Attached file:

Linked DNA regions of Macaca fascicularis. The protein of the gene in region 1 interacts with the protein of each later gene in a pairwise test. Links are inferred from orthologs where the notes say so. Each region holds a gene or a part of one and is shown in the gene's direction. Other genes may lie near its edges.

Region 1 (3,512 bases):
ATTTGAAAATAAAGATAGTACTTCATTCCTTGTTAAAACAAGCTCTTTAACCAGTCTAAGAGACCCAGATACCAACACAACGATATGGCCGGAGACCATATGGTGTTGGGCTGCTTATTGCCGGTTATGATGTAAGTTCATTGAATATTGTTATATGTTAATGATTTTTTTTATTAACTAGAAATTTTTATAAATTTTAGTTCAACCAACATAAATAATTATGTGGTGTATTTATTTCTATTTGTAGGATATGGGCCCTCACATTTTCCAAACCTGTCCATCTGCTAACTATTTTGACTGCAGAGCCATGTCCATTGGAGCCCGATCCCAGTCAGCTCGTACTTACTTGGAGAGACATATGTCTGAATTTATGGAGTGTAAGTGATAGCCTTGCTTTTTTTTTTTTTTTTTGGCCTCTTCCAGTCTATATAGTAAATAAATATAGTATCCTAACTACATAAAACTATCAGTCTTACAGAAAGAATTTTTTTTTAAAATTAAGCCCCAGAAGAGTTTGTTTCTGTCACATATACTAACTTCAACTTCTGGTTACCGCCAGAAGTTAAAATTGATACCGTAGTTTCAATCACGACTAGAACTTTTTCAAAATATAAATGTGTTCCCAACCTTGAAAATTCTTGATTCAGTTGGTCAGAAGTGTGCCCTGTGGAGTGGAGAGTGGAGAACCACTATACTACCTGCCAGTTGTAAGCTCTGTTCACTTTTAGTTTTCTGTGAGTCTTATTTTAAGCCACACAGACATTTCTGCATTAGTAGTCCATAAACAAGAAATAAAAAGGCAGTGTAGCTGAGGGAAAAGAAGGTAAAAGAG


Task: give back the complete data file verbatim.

Linked DNA regions of Macaca fascicularis. The protein of the gene in region 1 interacts with the protein of each later gene in a pairwise test. Links are inferred from orthologs where the notes say so. Each region holds a gene or a part of one and is shown in the gene's direction. Other genes may lie near its edges.

Region 1 (3,512 bases):
ATTTGAAAATAAAGATAGTACTTCATTCCTTGTTAAAACAAGCTCTTTAACCAGTCTAAGAGACCCAGATACCAACACAACGATATGGCCGGAGACCATATGGTGTTGGGCTGCTTATTGCCGGTTATGATGTAAGTTCATTGAATATTGTTATATGTTAATGATTTTTTTTATTAACTAGAAATTTTTATAAATTTTAGTTCAACCAACATAAATAATTATGTGGTGTATTTATTTCTATTTGTAGGATATGGGCCCTCACATTTTCCAAACCTGTCCATCTGCTAACTATTTTGACTGCAGAGCCATGTCCATTGGAGCCCGATCCCAGTCAGCTCGTACTTACTTGGAGAGACATATGTCTGAATTTATGGAGTGTAAGTGATAGCCTTGCTTTTTTTTTTTTTTTTTGGCCTCTTCCAGTCTATATAGTAAATAAATATAGTATCCTAACTACATAAAACTATCAGTCTTACAGAAAGAATTTTTTTTTAAAATTAAGCCCCAGAAGAGTTTGTTTCTGTCACATATACTAACTTCAACTTCTGGTTACCGCCAGAAGTTAAAATTGATACCGTAGTTTCAATCACGACTAGAACTTTTTCAAAATATAAATGTGTTCCCAACCTTGAAAATTCTTGATTCAGTTGGTCAGAAGTGTGCCCTGTGGAGTGGAGAGTGGAGAACCACTATACTACCTGCCAGTTGTAAGCTCTGTTCACTTTTAGTTTTCTGTGAGTCTTATTTTAAGCCACACAGACATTTCTGCATTAGTAGTCCATAAACAAGAAATAAAAAGGCAGTGTAGCTGAGGGAAAAGAAGGTAAAAGAG